Now that we have gotten through the recent power outages, I am going to take this “teaching moment” to discuss space-based solar power. After last week, it is clear to me, I have to get on the ball and install some solar power capability at my house. My Dad is ninety one and we live together. Granted he is fine shape, runs each day, still skies and plays golf three times a week. But he was not thrilled eating spaghetti by candle light and he got cold. We live behind A Mountain and have propane so we were able to cook. But no heat and no lights, no work for thousands of hourly wage earners is a wake-up call for our community.
No use ranting at El Paso Electric and Rio Grande Natural Gas. Those people were in the cold and dark just like us. The economics of energy investment is, after all up to us. The money BP spent on clean up and will spend on law suits, and recent rolling black outs, indicates investing in our future to enable consistent access to power is an investment worth considering. Energy demand is so great and growing; each of us has the obligation to become more proactive on behalf of our own survival.
The first time I saw a presentation on the concept of space-based solar power was at the Goldstone Observatory, an hour’s drive to the east of Pasadena, California. It is a wonderful place in the middle of the desert, peaceful, beautiful, with lots of scientists and lots of dishes for solar and deep space research. The scientists are pretty isolated so they were glad to talk visitors. My Dad was with me so I had a good indicator on the geek factor – his question after a talk that rates high on the geekometer – “Who was that sleeping in my seat?” He made it through the entire presentation with his eyes still open at the end. That and the forty nine cent hamburgers made the trip memorable.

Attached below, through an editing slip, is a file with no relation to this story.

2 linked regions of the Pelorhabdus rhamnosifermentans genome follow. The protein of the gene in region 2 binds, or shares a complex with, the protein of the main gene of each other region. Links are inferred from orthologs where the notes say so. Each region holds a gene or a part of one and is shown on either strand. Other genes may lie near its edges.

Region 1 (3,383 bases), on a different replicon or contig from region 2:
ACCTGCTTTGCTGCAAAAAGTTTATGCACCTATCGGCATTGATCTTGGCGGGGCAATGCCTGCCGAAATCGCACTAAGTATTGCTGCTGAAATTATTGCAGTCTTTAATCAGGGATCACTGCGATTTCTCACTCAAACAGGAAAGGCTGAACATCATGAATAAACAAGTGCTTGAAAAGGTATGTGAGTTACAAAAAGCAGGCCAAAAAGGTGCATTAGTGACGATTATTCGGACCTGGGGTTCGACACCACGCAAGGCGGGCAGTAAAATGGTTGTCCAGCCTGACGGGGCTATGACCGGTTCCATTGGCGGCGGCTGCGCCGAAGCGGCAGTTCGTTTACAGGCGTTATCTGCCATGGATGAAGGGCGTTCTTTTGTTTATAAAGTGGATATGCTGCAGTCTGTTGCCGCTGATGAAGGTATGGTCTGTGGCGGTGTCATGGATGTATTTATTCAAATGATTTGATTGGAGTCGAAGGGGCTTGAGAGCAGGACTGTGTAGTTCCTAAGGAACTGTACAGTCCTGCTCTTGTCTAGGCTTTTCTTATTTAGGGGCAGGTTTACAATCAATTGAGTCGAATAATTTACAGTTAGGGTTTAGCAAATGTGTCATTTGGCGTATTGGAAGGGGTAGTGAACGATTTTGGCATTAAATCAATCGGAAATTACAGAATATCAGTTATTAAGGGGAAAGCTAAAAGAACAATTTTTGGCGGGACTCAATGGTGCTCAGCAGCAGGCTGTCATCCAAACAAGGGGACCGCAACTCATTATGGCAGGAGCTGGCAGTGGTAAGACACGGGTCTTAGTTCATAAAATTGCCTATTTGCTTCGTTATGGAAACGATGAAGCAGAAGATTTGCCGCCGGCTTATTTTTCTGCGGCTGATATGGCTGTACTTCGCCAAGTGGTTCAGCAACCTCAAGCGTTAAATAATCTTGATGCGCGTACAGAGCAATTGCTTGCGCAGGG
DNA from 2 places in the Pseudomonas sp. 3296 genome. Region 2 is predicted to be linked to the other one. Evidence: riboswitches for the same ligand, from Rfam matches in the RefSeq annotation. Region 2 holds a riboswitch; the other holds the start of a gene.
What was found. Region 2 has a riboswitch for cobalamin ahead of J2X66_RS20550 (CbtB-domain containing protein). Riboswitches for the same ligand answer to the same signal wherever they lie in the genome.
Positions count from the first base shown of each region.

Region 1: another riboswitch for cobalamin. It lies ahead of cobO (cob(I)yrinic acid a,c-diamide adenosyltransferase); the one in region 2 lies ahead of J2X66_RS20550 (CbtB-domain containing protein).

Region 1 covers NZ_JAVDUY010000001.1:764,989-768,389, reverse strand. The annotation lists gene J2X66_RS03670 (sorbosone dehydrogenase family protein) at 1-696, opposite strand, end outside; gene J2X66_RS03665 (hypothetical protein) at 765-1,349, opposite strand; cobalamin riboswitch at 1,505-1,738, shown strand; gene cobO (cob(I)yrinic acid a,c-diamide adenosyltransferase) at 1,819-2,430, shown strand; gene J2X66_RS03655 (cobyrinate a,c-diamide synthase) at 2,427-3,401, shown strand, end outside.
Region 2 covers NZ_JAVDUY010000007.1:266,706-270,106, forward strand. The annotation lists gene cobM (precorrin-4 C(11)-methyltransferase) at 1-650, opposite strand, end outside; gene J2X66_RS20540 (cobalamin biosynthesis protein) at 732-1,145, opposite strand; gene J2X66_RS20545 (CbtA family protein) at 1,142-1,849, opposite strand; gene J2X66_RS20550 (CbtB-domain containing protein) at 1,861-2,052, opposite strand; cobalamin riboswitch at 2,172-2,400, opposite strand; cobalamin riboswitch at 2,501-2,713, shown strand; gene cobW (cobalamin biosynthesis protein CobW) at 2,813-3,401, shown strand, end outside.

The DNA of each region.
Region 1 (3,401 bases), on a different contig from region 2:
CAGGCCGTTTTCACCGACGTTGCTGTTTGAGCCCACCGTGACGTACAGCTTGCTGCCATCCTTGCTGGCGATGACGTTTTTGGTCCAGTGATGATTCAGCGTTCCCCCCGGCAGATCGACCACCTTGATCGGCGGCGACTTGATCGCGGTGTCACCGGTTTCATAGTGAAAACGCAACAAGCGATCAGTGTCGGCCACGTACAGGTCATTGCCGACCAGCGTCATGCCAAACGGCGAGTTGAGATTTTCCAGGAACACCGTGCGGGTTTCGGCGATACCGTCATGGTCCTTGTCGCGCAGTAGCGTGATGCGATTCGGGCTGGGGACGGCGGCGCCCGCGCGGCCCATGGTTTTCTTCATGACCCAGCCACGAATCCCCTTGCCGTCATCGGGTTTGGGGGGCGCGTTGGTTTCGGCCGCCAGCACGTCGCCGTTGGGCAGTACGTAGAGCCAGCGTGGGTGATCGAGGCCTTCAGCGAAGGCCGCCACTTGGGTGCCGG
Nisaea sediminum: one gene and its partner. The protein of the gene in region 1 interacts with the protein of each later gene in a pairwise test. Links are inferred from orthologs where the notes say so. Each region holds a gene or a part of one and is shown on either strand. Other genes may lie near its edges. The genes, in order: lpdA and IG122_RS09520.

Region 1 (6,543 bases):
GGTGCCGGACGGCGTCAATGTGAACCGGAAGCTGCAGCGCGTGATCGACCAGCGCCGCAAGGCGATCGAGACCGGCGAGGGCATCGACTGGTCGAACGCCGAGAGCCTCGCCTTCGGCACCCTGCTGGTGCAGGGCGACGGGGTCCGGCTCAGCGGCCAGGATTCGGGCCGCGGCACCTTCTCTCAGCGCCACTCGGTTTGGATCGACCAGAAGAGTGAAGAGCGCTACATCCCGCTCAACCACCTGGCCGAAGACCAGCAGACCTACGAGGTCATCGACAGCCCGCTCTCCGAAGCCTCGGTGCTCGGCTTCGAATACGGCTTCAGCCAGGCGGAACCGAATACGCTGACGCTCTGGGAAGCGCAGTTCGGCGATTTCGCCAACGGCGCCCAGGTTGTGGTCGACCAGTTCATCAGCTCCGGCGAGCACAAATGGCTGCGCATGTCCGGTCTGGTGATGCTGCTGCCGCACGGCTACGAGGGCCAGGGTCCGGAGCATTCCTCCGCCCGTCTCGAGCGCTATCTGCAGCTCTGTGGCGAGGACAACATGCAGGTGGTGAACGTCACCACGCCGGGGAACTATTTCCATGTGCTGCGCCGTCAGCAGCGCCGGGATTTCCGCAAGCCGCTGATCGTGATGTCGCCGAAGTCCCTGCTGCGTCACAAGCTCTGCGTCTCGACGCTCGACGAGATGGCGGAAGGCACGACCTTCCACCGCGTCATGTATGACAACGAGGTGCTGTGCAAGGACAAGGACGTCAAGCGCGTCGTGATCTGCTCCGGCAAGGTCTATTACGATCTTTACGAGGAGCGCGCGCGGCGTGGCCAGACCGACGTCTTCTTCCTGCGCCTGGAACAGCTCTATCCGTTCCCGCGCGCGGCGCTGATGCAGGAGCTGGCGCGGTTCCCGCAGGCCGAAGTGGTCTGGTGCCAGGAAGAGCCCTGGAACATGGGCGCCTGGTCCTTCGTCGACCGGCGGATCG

The premise behind harvesting land or space based solar power is simple, our sun is the largest consistent potential energy source available to mankind. Research is clear, we have multiple ways of harvesting solar power on earth and in space. The earth based solar power industry, a $40 billion industry, has reached a consumer milestone; solar power kits are available at Home Depot in Las Cruces. Space based harvesting of solar power has a long history of powering satellites and powers the International Space Station.
Harvesting space-based solar power as a power source on earth is a very different business than harvesting solar power on earth. In both cases, the question of economics, not technology, has driven adoption. Collection of solar power for municipal use is a viable option for adoption by power companies such as El Paso Electric. El Paso Electric has added solar power to their portfolio, which also include nuclear power generators. We have a large solar panel farm being installed near Santa Teresa.
Space-based solar power would be an investment – a big one. Yet it would enable the launch of a new industry. The following website http://www.nss.org/settlement/ssp/ contains multiple links to discussions and research on space-based solar power. The best video is a TED talk at http://www.spaceenergy.com/i/flash/ted_presentation.
Space-based solar power can be collected by solar panels placed in geosynchronous orbit – 26,000 + miles away. The solar energy would be beamed back to earth on radio waves, safely collected with pinpoint accuracy by dishes, and converted to direct power. The physics of wireless power transmission is proven. Collection would be as safe as space-based satellite transmission of CNN or Dish TV, and the technology could not be weaponized. The Pentagon released a study in 2007 indicating space-based solar power development is a national and indeed a global security necessity to prevent potential all out global energy wars.
Space-based solar power has the advantage of being transferrable on demand. We encountered switching from frozen generators to natural gas generators but it still did not meet demand because demand on natural gas was so great, and transportation was compromised. Rural electrification, considered another strategy in alleviation of persistent poverty, is also enabled by space based and land based solar energy adoption. I suggest we not ask either or questions like land or space-based solar power. Consider learning about and adoption of both. PG & E is and so is Japan. Both have great demands for energy, Las Cruces is getting there too.